Flower Frame

When learning to gild, it can sometimes be tricky getting the gold to go where you want, without it sticking to other areas that you DON'T want it too. Large gilded areas may have some elements gilded, with a painted or bare background that must be preserved. This section will look at how this process can be achieved by gilding something simple. However, the process is the same for larger areas too.

In this exercise, I am going to be oil gilding some localised areas of a picture frame. This exercise will also show that gilding does not have to encompass an entire piece of work. Sometimes less is more, and just a few gilded areas can really brighten up an object and it needn’t be expensive either.

For this exercise, you will need the following equipment:

This picture frame is an ideal unit to work on. It is made from resin and has a lovely delicate feel to the decoration. What I plan to do is to isolate and gild some of the daisies, whilst leaving the rest as they are, namely white. Being a relatively small piece, it will not take too much time to size and gild, therefore, it can be completed as one single piece.

Even though the frame is clean and free from grease, gold leaf will still stick to the surface of anything it touches unless a 'resist' is put upon the surface. A resist is basically something that will 'resist' the gold application and prevent it from sticking to unwanted surfaces or areas, so before I start I am going to lightly dust the working surface with a 'pounce bag'. A pounce bag is a piece of cotton (I used an old shirt) that contains some cotton wool and some talcum powder or gilders whiting (chalk). This is secured in the bag by tying at the top of the bag. By lightly 'pouncing' or tapping this bag over the surface, you will coat all the frame with a very fine layer of powder and prevent the gold from sticking on these areas, or where you do not want it. I have even put a coat over the glass, as the gold will easily stick here too!

The next stage is to apply oil size to the areas where I wish to place the gold. For this piece, once again, I am using a 3-hour gilding size. For application I am using a small artists brush with synthetic bristles. The leaves of the daisies are very delicate and require a steady hand and accurate placement of the size. It can sometimes help to have the piece angled slightly towards you, especially when gilding larger pieces where your arms are likely to get tired.

I have started in the bottom left corner and worked my way around the frame, picking out daisies that are relatively even spaced. However, in this case I have also sized two together occasionally to prevent it looking too orderly. By working in a logical way around the frame, when it comes to leaf application I will repeat the same order, ensuring that the gold is applied at approximately the same time all around the frame and will have the same kind of finish, as areas with wetter size will have a more matte finish.

Once the oil size has reached sufficient tackiness, it is time to start applying the gold leaf. I start applying leaf in the same location as where I started the size application, and in the same order. Because of the small nature of the daisies, I am cutting the gold leaves into equal quarter sheets - around 4cm each side. Using a thin squirrel tip, I pick up a quarter of the leaf and lightly place it upon the surface of the size.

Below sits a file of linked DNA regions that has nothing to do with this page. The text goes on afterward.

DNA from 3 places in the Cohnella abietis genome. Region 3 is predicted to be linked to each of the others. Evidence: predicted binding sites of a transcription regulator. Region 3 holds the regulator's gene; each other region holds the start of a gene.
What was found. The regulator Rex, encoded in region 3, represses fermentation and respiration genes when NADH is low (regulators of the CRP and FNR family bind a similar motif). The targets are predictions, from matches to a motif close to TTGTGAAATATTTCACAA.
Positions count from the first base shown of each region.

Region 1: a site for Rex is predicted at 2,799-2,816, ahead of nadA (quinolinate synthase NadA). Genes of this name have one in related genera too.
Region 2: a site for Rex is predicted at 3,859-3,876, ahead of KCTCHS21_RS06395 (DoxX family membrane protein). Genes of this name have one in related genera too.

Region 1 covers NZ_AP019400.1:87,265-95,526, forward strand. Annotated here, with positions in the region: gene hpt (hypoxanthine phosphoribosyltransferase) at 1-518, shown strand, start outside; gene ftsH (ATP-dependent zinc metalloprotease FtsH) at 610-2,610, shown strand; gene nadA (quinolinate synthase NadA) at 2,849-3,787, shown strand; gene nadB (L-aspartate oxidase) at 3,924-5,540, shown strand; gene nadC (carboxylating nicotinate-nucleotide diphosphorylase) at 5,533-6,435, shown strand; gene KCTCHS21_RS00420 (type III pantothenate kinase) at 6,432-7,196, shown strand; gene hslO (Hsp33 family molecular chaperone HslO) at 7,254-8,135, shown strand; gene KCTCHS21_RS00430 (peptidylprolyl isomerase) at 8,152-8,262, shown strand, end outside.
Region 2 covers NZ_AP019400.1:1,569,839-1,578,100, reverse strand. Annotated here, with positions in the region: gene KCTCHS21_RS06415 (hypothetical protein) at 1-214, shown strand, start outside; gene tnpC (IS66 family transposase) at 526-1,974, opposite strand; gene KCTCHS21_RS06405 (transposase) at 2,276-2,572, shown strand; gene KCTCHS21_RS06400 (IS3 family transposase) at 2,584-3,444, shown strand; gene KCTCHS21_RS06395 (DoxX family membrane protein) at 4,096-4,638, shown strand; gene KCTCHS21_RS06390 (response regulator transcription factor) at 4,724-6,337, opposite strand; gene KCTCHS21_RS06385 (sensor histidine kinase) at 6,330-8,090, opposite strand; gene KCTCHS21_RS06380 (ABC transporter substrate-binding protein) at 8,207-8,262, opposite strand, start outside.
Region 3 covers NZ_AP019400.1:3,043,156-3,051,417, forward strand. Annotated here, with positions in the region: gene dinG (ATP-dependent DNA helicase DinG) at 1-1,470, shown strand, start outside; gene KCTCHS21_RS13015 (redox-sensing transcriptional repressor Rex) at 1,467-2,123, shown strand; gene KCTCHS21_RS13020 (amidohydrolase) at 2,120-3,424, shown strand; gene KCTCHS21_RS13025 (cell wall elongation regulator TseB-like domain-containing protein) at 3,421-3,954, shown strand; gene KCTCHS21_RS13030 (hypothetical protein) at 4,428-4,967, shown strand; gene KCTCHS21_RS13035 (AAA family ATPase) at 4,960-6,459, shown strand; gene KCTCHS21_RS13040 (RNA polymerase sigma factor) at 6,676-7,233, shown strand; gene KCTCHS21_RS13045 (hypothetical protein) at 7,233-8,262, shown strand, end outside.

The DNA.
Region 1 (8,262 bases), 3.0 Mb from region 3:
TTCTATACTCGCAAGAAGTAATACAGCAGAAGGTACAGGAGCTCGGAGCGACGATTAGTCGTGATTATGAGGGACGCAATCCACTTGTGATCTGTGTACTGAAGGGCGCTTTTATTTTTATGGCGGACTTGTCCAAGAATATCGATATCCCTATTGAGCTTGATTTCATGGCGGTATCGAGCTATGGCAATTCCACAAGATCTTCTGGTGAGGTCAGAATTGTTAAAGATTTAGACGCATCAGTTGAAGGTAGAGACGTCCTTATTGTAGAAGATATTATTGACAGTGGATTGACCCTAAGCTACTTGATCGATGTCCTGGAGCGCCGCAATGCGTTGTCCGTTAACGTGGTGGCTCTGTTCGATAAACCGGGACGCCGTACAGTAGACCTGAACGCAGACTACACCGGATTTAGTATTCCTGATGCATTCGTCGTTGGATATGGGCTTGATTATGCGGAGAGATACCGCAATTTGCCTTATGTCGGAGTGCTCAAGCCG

In this particular case, once a piece of gold leaf has been applied upon the size, I am going to apply another identical piece directly on top of the previous layer. This second layer is then manipulated with a good quality (I use sable) artist brush to push the gold lightly around. Where the top piece of gold is sitting upon the another layer, the soft brush will slide around until it finds some uncovered size and will then stick. It is important not to brush over any of the bare areas. Since these have been pounced over to prevent the gold sticking, your brush may pick up particles of whiting and deposit them onto the size, thereby satisfying the tack and preventing the gold from sticking where you want it too.

I now work my way around the frame. It is not really worth trying to salvage any of the really small pieces that fall onto the glass or around the area because they will inevitably introduce residue, dust or the 'resist' powder onto the size, and remove the adhesiveness of the size.. At all times, care must be taken to prevent either the gilders tip or the sable used for pushing the gold around from coming in contact with the size, as this will make the brush end stick and cause a lot of aggravation.

If there are any areas that have been missed with the size or have been contaminated with the powder added to prevent the gold from sticking, they can be faulted now. Do this by pushing the gold onto these misses with a stiffer artist brush, instead of a gilding tip. If you need to, you can re-size those areas. If you do, make them a little larger than the fault and repeat the processes of re-gilding on these areas until all is satisfactory, although this is something that you have to try and avoid in the first place, and eventually you will not need to do hardly ever. Well, almost never... Personally, I think a little gap here and there in the finished piece gives it a handmade and natural quality and am inclined to leave them there.

Once the gold leaf has been applied to the entire surface, just closely check that all areas have been covered. The piece is then left overnight for the size to dry. The next day, a soft gilders mop can then used to lightly go over the surface and remove all the residual gold and pouncing powder and to tidy up the piece. It is sometimes desirable to leave some of these flakes on the surface though, as they vatch the light as they flutter in the wind, giving a glittery look - but that is down to personal taste. Being pure gold, the surface will not need to be sealed.